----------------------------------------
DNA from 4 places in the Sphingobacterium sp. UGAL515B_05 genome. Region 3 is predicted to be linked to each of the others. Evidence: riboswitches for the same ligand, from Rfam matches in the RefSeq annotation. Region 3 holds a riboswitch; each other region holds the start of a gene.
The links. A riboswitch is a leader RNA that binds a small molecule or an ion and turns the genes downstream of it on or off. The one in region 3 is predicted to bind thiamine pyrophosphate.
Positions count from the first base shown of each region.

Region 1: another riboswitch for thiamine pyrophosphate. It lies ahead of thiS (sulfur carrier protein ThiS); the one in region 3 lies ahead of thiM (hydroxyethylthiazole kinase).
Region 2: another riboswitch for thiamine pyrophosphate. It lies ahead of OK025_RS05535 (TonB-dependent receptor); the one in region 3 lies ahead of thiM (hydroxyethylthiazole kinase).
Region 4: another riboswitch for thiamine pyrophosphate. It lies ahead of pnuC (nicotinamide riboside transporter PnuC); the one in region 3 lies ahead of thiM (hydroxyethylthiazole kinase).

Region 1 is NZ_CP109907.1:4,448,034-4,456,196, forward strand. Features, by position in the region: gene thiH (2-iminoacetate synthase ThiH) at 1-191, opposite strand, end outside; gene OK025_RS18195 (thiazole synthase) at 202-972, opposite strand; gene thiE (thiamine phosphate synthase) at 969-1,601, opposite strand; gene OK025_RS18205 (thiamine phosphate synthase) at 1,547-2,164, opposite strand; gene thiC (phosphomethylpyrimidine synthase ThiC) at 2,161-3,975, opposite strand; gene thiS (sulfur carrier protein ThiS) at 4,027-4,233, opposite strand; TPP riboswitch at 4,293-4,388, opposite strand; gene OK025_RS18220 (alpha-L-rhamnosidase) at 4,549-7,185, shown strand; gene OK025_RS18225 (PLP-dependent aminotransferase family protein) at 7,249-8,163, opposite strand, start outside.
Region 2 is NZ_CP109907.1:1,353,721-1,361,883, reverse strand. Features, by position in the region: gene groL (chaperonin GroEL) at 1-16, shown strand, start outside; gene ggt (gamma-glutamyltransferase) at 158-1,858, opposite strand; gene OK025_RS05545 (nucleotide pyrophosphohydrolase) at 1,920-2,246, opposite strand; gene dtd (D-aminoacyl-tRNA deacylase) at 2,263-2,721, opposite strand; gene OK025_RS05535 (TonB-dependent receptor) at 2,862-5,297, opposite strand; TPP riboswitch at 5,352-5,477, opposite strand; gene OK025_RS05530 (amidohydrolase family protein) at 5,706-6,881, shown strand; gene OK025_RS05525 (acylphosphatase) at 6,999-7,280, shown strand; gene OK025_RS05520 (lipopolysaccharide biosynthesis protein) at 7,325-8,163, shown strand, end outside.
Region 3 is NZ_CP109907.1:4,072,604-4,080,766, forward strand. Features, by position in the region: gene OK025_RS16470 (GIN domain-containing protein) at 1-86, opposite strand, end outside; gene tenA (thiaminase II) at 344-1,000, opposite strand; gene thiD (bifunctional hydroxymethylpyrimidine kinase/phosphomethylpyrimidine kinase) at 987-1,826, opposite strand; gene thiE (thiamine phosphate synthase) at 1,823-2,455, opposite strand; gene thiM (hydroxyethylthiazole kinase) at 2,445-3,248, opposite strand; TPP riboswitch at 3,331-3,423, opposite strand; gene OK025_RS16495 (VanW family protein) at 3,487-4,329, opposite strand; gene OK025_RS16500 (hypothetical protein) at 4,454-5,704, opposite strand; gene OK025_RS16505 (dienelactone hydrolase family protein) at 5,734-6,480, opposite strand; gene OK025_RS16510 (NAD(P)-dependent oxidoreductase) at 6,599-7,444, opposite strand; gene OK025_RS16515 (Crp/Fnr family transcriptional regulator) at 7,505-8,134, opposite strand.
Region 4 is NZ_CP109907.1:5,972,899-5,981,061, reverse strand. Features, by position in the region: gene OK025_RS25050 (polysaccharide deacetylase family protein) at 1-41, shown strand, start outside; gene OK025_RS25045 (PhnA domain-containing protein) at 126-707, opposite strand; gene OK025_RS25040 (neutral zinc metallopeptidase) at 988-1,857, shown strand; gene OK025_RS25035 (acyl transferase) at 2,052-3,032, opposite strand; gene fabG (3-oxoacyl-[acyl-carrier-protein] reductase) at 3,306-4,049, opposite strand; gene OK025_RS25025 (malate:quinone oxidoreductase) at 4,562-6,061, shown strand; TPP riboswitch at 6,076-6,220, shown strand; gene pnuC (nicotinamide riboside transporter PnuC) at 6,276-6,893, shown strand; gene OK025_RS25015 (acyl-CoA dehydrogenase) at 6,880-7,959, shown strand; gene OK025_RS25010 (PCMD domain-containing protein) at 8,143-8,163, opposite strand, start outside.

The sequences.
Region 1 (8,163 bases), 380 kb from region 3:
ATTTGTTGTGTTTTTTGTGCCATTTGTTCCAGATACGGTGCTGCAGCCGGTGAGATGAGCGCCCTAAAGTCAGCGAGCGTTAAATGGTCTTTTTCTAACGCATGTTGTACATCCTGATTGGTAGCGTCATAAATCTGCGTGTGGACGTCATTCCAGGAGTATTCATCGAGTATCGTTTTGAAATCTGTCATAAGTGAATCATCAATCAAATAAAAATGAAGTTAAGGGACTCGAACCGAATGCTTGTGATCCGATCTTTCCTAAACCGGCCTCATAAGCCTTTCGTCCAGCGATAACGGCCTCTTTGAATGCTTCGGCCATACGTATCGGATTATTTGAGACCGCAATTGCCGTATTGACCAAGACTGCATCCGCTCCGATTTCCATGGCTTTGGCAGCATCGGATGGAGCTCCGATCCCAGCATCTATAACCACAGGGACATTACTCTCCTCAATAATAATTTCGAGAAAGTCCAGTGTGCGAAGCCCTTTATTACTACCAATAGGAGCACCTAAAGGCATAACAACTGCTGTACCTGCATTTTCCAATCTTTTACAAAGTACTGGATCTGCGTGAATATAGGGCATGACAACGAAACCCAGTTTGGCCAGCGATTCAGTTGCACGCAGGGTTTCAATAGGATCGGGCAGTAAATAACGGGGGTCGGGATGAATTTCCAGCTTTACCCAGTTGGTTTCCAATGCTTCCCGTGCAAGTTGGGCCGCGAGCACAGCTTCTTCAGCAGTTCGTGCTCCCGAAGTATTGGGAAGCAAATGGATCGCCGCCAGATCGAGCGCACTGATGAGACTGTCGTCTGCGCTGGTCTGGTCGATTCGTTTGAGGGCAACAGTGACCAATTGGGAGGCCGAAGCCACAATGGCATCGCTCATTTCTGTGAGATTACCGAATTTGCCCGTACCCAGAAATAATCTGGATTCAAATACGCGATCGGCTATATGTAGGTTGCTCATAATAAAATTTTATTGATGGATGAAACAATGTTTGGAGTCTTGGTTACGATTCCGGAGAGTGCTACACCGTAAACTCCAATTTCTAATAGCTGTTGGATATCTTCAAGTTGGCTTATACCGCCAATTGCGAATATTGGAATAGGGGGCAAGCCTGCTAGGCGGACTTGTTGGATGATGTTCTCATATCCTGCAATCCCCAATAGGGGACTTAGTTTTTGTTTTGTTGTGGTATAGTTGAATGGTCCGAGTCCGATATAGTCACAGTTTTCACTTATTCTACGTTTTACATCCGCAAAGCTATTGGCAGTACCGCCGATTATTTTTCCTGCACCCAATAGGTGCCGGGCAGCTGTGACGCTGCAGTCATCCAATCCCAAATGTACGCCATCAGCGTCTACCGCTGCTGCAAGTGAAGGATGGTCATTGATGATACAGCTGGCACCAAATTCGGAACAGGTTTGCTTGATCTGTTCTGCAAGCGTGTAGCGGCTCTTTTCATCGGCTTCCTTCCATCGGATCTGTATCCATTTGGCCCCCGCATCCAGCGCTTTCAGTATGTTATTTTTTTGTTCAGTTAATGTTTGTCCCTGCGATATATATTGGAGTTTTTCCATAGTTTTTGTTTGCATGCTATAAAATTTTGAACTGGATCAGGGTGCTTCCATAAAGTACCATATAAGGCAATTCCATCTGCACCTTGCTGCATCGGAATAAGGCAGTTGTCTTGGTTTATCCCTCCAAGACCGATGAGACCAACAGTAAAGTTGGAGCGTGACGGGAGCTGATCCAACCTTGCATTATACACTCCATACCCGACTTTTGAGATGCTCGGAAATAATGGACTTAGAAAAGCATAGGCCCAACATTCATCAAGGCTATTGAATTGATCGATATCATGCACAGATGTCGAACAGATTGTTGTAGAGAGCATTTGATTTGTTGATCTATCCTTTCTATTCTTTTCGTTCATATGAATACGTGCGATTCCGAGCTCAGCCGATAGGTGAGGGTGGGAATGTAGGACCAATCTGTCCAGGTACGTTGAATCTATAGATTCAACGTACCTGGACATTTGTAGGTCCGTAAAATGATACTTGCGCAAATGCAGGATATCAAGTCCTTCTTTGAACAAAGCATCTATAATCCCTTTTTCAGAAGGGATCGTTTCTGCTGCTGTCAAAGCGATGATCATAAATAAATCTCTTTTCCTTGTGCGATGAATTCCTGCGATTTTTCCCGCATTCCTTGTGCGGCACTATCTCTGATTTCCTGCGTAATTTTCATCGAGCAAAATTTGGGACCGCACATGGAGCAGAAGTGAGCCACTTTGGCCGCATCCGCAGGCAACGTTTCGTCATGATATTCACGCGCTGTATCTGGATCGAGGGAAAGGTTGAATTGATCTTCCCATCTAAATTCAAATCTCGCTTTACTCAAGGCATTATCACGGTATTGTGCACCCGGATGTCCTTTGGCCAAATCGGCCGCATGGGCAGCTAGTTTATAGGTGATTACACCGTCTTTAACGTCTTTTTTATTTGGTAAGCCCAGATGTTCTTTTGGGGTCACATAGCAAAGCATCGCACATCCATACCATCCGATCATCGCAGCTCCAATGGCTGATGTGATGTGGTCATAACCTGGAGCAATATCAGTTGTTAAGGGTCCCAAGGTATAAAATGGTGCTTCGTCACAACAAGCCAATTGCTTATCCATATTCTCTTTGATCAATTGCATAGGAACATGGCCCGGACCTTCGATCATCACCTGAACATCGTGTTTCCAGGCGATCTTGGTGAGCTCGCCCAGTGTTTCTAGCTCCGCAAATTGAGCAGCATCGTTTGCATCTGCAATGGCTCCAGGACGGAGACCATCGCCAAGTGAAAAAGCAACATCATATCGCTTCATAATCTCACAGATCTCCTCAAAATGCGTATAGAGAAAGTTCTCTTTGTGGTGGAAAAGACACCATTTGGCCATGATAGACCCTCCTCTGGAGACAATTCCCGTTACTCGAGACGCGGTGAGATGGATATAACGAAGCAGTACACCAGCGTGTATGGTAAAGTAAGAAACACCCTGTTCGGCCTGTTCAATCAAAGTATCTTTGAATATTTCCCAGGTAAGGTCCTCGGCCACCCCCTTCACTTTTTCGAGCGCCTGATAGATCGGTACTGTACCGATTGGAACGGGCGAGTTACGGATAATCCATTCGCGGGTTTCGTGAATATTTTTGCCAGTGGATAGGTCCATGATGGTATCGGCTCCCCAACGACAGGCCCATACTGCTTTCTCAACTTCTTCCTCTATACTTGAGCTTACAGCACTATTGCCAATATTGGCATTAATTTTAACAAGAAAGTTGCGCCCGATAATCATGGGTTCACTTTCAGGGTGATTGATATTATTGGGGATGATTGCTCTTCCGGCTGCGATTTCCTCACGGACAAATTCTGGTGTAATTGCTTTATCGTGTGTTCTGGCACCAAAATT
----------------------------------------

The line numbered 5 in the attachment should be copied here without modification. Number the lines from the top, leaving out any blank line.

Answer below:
Region 2: another riboswitch for thiamine pyrophosphate. It lies ahead of OK025_RS05535 (TonB-dependent receptor); the one in region 3 lies ahead of thiM (hydroxyethylthiazole kinase).